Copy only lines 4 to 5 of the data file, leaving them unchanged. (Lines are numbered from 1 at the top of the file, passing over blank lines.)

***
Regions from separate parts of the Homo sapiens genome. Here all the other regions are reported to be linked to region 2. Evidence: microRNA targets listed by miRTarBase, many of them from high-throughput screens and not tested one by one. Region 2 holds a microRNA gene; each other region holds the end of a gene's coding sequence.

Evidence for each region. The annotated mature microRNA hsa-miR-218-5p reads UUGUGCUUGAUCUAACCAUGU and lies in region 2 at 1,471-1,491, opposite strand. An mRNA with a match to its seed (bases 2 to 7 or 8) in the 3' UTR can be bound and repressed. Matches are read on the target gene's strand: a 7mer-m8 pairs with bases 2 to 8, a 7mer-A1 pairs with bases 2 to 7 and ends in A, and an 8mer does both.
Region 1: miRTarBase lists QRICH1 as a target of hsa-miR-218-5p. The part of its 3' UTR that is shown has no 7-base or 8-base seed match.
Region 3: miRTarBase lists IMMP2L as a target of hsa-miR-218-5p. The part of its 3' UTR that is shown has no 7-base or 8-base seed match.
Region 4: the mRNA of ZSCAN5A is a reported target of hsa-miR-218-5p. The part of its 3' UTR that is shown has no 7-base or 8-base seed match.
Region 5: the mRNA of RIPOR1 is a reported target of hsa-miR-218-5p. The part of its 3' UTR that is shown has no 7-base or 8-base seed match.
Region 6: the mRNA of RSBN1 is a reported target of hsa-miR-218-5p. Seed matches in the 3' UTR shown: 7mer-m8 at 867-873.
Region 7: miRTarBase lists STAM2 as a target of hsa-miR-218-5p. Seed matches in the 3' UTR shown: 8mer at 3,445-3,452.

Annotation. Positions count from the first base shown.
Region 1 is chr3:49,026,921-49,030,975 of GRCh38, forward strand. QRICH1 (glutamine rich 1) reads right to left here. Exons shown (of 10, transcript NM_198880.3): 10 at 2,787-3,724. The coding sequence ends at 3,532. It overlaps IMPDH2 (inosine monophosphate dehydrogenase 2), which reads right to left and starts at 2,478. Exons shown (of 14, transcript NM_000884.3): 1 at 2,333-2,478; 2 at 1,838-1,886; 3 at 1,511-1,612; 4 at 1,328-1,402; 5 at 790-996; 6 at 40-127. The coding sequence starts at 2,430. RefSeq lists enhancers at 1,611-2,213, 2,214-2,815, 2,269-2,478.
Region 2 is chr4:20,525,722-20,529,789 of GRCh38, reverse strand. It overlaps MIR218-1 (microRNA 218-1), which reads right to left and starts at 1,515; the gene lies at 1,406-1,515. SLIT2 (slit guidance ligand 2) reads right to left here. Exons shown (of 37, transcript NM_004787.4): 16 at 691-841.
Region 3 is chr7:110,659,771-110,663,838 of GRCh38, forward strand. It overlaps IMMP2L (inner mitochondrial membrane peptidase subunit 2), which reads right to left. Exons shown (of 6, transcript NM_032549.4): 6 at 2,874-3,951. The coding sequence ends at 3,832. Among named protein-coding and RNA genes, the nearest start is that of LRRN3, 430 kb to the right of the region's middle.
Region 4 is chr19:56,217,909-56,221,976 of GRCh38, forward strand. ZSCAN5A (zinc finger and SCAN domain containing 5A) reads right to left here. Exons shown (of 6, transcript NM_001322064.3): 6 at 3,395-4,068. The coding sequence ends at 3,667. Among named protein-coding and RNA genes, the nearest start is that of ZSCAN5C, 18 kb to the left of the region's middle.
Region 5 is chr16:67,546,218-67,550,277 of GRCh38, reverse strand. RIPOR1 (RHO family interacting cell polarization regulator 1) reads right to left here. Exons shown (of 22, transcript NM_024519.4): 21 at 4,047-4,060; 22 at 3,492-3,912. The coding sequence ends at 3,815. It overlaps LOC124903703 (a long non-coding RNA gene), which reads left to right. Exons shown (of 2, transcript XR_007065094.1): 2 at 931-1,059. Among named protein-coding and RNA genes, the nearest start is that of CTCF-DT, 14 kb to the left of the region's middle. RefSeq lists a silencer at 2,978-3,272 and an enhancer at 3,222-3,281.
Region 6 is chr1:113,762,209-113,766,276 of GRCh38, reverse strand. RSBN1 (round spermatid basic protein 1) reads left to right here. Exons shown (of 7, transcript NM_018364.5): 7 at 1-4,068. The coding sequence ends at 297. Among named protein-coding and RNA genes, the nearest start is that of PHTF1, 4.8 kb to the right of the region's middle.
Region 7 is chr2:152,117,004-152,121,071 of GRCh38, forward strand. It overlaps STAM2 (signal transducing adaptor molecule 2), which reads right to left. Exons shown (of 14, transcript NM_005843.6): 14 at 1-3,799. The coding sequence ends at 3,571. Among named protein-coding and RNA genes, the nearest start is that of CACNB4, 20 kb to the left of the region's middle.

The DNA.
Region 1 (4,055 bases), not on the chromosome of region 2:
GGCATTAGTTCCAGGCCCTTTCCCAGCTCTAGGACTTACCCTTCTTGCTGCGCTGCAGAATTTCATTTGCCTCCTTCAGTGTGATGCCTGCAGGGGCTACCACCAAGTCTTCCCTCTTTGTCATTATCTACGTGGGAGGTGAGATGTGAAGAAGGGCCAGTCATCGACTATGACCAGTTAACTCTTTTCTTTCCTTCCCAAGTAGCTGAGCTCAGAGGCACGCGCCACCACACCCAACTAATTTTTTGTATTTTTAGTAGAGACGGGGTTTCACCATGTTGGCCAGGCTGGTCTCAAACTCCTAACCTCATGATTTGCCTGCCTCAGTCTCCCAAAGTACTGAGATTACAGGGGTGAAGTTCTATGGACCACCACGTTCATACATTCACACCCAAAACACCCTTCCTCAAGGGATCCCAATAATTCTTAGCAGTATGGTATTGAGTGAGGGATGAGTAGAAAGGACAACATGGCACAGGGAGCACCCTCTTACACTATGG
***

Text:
Region 3: miRTarBase lists IMMP2L as a target of hsa-miR-218-5p. The part of its 3' UTR that is shown has no 7-base or 8-base seed match.
Region 4: the mRNA of ZSCAN5A is a reported target of hsa-miR-218-5p. The part of its 3' UTR that is shown has no 7-base or 8-base seed match.